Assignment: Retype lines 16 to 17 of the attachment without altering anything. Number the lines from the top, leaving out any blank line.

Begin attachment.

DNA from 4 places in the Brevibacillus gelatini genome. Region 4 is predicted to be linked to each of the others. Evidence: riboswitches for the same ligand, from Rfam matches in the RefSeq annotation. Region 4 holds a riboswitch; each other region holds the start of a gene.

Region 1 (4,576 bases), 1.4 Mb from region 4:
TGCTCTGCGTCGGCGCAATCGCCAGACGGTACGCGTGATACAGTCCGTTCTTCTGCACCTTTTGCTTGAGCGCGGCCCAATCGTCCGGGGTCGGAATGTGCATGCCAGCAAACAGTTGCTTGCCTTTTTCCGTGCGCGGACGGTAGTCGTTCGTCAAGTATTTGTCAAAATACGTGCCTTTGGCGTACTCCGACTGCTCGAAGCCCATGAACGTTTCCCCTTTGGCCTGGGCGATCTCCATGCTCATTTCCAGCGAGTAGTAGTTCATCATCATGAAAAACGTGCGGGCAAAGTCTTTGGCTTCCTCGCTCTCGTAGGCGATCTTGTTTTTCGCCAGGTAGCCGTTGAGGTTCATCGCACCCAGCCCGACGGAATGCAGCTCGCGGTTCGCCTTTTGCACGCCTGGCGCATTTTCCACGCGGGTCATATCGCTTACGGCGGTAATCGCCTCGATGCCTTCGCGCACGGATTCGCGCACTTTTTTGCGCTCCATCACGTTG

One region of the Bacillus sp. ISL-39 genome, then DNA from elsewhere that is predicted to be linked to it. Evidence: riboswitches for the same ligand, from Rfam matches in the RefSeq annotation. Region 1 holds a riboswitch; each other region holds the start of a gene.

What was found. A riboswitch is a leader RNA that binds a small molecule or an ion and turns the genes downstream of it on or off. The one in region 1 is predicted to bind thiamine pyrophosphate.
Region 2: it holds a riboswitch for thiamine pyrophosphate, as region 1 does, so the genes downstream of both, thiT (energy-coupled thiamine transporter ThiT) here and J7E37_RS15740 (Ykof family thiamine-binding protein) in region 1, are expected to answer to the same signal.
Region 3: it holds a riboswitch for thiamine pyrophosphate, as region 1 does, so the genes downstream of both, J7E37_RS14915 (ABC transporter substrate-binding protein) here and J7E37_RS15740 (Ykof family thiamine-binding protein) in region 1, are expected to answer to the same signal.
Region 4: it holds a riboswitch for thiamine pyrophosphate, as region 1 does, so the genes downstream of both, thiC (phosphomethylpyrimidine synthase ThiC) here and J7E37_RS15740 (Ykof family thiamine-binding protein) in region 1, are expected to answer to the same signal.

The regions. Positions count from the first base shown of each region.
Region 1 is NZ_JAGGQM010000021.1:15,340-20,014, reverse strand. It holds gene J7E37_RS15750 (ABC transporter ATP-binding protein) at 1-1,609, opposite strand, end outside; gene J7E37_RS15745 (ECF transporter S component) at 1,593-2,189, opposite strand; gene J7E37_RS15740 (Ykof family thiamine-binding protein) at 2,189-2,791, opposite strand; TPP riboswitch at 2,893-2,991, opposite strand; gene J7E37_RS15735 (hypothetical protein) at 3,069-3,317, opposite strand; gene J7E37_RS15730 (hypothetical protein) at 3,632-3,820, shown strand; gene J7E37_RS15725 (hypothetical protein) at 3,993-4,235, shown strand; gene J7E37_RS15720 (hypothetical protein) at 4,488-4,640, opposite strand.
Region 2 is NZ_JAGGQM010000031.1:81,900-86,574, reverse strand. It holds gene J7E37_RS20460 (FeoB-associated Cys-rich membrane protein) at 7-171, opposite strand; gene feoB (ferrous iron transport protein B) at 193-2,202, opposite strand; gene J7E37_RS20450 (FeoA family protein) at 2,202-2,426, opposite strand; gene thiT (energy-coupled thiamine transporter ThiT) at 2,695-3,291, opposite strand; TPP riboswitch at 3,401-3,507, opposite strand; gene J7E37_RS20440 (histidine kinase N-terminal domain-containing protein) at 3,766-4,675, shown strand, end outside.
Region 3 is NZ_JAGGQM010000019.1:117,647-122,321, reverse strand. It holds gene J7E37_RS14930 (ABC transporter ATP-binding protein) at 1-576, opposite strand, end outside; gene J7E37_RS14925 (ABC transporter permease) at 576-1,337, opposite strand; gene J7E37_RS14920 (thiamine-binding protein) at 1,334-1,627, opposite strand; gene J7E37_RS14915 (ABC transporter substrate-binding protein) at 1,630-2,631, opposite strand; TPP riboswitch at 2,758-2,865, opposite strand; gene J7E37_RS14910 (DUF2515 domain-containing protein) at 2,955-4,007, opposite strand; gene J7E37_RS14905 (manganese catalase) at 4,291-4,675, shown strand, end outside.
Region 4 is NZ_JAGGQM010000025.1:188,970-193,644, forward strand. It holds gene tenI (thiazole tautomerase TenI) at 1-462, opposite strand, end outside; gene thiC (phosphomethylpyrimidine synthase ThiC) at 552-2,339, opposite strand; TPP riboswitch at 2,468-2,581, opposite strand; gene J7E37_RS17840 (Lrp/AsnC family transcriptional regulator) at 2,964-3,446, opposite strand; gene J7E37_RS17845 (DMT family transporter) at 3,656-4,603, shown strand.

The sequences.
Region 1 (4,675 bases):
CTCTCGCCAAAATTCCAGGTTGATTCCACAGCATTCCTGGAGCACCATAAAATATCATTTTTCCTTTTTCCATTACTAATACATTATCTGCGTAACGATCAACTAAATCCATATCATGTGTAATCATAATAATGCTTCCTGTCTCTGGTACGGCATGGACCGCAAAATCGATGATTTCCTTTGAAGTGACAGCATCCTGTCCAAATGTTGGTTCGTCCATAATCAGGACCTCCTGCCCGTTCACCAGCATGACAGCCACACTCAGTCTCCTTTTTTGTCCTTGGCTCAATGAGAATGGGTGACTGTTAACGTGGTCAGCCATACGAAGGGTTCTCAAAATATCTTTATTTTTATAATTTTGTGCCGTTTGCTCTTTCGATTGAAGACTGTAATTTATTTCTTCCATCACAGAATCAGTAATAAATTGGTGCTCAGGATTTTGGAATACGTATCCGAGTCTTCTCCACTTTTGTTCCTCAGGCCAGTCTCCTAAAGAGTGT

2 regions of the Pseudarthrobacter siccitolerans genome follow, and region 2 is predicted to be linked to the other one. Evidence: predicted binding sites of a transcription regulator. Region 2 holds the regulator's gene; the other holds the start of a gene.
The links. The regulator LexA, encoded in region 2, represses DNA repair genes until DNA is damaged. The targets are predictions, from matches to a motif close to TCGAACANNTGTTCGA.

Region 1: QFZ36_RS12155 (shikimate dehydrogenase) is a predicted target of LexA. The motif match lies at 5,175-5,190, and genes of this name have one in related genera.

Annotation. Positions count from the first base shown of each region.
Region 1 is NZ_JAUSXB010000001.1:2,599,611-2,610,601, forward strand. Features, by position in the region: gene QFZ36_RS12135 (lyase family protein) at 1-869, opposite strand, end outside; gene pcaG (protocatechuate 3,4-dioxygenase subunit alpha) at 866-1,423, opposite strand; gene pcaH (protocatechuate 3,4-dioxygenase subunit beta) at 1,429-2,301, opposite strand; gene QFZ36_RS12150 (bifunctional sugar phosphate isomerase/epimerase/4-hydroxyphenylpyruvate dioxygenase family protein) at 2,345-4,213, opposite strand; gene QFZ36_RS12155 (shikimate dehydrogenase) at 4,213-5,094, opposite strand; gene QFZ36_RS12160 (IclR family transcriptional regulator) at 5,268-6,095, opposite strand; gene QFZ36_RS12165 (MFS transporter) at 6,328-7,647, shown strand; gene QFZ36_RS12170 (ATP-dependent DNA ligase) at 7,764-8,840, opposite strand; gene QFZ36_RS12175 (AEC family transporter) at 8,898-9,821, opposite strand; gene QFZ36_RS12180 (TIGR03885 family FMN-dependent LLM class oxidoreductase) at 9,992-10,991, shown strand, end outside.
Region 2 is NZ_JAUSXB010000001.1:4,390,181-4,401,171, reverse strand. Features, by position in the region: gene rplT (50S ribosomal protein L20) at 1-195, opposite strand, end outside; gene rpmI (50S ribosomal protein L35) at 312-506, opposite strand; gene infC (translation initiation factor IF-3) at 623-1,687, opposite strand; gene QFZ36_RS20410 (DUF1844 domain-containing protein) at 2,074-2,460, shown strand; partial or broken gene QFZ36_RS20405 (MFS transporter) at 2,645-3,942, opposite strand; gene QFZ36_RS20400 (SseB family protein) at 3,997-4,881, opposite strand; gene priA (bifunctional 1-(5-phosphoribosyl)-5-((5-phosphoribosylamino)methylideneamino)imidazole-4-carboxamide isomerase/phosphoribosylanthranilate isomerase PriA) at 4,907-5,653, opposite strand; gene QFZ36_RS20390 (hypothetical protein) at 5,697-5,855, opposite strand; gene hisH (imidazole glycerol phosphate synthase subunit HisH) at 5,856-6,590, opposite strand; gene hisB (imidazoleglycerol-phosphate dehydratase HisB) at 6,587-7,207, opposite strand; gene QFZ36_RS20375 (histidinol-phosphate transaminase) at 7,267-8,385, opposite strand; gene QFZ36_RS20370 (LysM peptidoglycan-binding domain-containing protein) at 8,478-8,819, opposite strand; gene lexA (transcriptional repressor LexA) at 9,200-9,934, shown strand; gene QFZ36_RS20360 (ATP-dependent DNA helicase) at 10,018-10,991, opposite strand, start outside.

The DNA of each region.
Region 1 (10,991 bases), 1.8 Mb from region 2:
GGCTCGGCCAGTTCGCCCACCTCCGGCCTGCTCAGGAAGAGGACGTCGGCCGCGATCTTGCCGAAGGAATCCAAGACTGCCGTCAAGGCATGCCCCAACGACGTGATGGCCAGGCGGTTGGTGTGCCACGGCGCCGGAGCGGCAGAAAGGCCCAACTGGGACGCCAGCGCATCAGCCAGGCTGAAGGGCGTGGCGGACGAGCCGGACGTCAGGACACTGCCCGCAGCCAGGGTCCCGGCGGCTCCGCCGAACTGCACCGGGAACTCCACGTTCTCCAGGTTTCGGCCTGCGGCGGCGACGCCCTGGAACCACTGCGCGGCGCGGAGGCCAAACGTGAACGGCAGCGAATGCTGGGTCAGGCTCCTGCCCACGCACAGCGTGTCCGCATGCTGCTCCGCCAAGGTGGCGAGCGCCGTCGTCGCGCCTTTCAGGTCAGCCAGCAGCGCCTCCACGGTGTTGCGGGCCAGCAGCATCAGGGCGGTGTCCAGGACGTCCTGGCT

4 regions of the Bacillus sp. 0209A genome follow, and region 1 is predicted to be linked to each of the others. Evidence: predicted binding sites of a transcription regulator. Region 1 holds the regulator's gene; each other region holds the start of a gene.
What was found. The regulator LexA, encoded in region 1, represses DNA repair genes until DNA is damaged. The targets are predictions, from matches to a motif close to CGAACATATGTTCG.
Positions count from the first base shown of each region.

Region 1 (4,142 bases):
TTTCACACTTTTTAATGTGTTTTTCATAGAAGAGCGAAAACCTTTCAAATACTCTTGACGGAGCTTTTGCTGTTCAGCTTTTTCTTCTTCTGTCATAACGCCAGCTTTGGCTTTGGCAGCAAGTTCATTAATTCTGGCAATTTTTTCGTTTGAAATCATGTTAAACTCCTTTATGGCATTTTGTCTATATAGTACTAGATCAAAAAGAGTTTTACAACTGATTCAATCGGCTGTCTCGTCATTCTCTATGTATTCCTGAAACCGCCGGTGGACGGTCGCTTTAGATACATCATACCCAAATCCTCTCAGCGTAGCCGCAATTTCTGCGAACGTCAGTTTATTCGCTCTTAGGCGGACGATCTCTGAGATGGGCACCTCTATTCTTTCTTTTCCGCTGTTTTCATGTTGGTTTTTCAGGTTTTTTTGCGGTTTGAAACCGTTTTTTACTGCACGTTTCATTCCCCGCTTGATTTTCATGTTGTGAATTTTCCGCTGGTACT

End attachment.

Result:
CTCTCGCCAAAATTCCAGGTTGATTCCACAGCATTCCTGGAGCACCATAAAATATCATTTTTCCTTTTTCCATTACTAATACATTATCTGCGTAACGATCAACTAAATCCATATCATGTGTAATCATAATAATGCTTCCTGTCTCTGGTACGGCATGGACCGCAAAATCGATGATTTCCTTTGAAGTGACAGCATCCTGTCCAAATGTTGGTTCGTCCATAATCAGGACCTCCTGCCCGTTCACCAGCATGACAGCCACACTCAGTCTCCTTTTTTGTCCTTGGCTCAATGAGAATGGGTGACTGTTAACGTGGTCAGCCATACGAAGGGTTCTCAAAATATCTTTATTTTTATAATTTTGTGCCGTTTGCTCTTTCGATTGAAGACTGTAATTTATTTCTTCCATCACAGAATCAGTAATAAATTGGTGCTCAGGATTTTGGAATACGTATCCGAGTCTTCTCCACTTTTGTTCCTCAGGCCAGTCTCCTAAAGAGTGT

2 regions of the Pseudarthrobacter siccitolerans genome follow, and region 2 is predicted to be linked to the other one. Evidence: predicted binding sites of a transcription regulator. Region 2 holds the regulator's gene; the other holds the start of a gene.